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Olga is [[veneration|venerated]] in the area in which she lived her earthly life, and also receives personal veneration from many Orthodox women touched by her life story. It is said that she has appeared in the dreams of the faithful, sometimes alongside the [[Theotokos|Mother of God]]. As of yet, she has not been formally glorified by any jurisdiction.
  
Olga receives veneration in the region in which she lived her earthly life, and personal veneration from many Orthodox women touched by her life story. It is said that she has appeared in the dreams of the faithful, sometimes alongside the [[Theotokos|Mother of God]].  As of yet, she has not been formally glorified by any jurisdiction.
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== External Links ==
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[http://oholy.net/stolga/olga_index.html Blessed Olga of Alaska: Northern Light of God's Holy Church] includes icon-style egg-tempera paintings of Matushka Olga suitable for personal veneration
  
== External Links ==
 
  
[http://oholy.net/BlsdOlgaHome.html Blessed Olga of Alaska: Northern Light of God's Holy Church] includes icon-style egg-tempera paintings of Matushka Olga suitable for personal veneration
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[[Category:Orthodoxy in America]]
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[[Category:People]]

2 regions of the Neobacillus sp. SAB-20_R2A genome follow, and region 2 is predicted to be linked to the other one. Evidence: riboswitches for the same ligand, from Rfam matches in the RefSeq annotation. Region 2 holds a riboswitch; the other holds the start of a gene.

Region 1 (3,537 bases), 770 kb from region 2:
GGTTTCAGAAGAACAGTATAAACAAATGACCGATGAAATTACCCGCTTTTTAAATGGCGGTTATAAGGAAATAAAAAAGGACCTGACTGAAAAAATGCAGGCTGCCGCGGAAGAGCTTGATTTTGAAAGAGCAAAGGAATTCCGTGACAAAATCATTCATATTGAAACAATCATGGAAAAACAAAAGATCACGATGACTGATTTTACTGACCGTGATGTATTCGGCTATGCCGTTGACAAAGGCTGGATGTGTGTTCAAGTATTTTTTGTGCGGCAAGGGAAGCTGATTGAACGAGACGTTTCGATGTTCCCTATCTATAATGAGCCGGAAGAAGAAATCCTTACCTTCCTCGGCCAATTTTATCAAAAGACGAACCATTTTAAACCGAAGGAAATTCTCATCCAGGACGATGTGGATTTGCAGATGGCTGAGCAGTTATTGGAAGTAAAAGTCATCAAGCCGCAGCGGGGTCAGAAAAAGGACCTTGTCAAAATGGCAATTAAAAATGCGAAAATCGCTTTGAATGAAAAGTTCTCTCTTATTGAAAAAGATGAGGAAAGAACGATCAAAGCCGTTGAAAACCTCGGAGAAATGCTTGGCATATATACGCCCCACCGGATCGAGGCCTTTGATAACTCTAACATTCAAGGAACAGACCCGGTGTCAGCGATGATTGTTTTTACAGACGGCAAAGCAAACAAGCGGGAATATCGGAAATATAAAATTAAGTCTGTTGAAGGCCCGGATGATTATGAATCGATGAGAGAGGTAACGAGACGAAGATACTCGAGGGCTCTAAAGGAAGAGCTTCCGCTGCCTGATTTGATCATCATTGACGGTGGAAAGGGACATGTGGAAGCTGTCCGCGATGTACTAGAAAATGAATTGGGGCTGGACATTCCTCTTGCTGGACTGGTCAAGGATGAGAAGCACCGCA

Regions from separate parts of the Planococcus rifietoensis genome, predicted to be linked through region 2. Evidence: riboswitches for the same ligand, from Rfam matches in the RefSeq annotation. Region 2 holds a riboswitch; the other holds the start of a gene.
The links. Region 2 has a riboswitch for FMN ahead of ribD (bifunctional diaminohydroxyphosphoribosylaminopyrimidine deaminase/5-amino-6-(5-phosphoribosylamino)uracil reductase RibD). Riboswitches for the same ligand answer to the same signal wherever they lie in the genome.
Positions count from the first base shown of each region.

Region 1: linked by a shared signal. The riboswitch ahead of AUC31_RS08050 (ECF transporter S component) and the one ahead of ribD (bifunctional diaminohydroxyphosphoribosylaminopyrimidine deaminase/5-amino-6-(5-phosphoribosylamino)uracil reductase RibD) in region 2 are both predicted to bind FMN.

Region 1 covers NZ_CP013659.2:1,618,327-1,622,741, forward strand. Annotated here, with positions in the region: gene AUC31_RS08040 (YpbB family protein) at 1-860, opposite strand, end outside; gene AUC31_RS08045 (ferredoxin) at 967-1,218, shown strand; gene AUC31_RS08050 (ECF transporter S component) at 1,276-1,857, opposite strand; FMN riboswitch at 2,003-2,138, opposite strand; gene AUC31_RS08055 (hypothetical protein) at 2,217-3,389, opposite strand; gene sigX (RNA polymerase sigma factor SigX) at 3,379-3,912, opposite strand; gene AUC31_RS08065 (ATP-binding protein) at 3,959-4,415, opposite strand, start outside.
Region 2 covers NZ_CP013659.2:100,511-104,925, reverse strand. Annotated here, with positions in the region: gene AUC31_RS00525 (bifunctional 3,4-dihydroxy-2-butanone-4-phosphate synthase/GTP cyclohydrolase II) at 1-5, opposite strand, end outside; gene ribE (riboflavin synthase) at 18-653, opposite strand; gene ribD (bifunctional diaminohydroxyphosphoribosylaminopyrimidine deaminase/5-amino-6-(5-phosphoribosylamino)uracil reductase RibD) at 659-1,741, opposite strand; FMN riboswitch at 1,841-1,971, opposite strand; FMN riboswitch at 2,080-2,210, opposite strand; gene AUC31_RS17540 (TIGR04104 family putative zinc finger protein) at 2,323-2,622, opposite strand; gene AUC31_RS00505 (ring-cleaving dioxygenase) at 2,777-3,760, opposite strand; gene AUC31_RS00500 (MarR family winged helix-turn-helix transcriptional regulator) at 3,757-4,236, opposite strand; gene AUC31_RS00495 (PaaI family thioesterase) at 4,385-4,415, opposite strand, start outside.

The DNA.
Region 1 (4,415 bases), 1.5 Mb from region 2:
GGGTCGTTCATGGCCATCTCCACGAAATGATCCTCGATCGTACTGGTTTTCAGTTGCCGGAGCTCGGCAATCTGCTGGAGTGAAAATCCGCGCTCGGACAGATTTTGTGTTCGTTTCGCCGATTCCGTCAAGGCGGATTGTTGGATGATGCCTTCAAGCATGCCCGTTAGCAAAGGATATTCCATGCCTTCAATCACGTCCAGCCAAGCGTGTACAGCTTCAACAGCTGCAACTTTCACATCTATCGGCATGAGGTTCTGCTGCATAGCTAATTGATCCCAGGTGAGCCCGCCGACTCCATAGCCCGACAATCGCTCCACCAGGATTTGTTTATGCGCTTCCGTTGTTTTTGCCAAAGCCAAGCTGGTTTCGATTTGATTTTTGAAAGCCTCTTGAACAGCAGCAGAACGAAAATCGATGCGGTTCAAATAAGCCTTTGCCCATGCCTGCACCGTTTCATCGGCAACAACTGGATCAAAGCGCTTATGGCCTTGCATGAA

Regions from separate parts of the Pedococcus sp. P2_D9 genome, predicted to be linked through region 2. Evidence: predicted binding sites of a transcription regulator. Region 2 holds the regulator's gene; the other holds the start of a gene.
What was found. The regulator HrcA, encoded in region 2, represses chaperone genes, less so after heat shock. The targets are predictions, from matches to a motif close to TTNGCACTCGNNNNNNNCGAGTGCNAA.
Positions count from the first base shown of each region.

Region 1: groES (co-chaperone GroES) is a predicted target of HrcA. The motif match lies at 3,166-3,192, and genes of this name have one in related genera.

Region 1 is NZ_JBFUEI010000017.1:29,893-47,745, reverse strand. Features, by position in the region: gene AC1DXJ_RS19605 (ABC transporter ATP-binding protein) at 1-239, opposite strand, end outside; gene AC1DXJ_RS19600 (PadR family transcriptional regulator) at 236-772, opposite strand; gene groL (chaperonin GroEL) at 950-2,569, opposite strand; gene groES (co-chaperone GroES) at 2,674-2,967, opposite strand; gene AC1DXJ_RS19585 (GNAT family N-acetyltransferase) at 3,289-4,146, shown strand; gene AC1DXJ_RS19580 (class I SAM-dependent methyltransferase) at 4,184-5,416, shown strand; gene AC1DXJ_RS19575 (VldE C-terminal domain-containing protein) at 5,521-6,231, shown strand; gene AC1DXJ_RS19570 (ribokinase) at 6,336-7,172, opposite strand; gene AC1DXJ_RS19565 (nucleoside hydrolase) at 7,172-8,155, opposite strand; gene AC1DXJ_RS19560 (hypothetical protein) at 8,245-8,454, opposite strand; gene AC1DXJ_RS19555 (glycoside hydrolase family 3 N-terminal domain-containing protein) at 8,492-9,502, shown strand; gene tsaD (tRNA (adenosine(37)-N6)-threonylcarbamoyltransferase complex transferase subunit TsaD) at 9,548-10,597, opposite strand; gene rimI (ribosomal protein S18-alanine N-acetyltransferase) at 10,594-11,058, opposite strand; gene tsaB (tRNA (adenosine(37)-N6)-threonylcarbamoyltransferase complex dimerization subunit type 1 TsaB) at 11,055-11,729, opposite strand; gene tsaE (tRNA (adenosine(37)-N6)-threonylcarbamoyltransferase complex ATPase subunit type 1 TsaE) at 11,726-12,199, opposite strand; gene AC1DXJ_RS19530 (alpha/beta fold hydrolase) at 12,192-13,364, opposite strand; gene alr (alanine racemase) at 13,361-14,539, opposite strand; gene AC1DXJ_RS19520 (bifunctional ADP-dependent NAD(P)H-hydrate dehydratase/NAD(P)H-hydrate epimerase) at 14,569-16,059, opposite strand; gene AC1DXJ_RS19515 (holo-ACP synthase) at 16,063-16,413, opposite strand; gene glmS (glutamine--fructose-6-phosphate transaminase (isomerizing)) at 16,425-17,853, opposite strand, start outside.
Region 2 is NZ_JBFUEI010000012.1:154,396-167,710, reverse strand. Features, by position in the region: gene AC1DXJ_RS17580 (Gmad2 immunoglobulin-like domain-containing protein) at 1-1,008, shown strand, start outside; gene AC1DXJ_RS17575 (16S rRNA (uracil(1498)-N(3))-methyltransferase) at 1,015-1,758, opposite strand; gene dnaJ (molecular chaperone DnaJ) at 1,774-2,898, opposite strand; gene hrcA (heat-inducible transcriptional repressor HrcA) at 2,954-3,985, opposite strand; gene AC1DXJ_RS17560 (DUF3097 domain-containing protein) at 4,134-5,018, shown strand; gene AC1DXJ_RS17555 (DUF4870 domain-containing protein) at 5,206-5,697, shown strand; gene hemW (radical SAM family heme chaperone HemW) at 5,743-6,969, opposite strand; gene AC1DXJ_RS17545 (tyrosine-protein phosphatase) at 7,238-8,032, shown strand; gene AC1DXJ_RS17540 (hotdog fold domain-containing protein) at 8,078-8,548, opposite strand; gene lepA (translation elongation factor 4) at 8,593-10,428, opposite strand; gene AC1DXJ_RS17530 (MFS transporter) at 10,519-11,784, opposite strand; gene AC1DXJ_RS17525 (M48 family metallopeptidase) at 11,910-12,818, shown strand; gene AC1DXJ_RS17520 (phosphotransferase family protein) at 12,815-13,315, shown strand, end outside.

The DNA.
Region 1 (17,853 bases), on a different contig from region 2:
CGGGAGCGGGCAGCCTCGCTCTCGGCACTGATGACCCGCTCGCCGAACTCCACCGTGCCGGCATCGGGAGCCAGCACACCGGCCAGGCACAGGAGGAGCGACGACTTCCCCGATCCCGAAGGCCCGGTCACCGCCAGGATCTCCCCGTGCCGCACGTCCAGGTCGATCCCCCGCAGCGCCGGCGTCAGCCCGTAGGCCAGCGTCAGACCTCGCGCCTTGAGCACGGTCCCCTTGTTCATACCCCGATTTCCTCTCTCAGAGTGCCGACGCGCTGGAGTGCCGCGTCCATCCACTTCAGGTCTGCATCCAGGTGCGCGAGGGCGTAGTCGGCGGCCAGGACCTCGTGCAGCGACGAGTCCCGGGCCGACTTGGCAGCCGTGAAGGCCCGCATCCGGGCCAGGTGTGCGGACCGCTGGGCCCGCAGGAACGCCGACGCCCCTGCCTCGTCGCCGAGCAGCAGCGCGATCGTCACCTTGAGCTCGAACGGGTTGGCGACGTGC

Latest revision as of 20:30, July 22, 2009

Matushka Olga Michael, also known as Olinka, was a priest's wife from Kwethluk village, on the Kuskokwim River in Alaska who lived a life of Christian humility and charity.

Life

Matushka Olga, a Native Alaskan of Yup'ik origin, was born on February 3, 1916. Her husband, Nikolai Michael, was the village postmaster and manager of the general store, who later was ordained a priest and subsequently was elevated to Archpriest. She served her community not only as a priest's wife, but also as a midwife. Matushka Olga gave birth to thirteen children herself of which eight survived and were raised by her. Many of the children to whom she gave birth were without the aid of a midwife of her own.

Matushka Olga was known for her empathy and caring for those who had suffered abuse of all kinds, especially sexual abuse. While her family was poor, she gave generously to those who were poorer, often giving away her children's clothes to the needy. She was also known for her ability to tell when a woman was pregnant, even before the woman herself had missed her period.

When Matushka Olga reposed on November 8, 1979, many people from miles around wanted to come to her funeral, but since it was November, the winter weather made it impossible. But on the day of her funeral a wind from the south brought warm weather, thawing the ice and snow to make the trek to Kwethluk possible. When the mourners exited the church to take her body to the graveyard, a flock of birds followed. Those who dug her grave found that the ground, too, had thawed. The evening after her funeral, the normal harsh winter weather returned.

Potential Glorification

Olga is venerated in the area in which she lived her earthly life, and also receives personal veneration from many Orthodox women touched by her life story. It is said that she has appeared in the dreams of the faithful, sometimes alongside the Mother of God. As of yet, she has not been formally glorified by any jurisdiction.

External Links

Blessed Olga of Alaska: Northern Light of God's Holy Church includes icon-style egg-tempera paintings of Matushka Olga suitable for personal veneration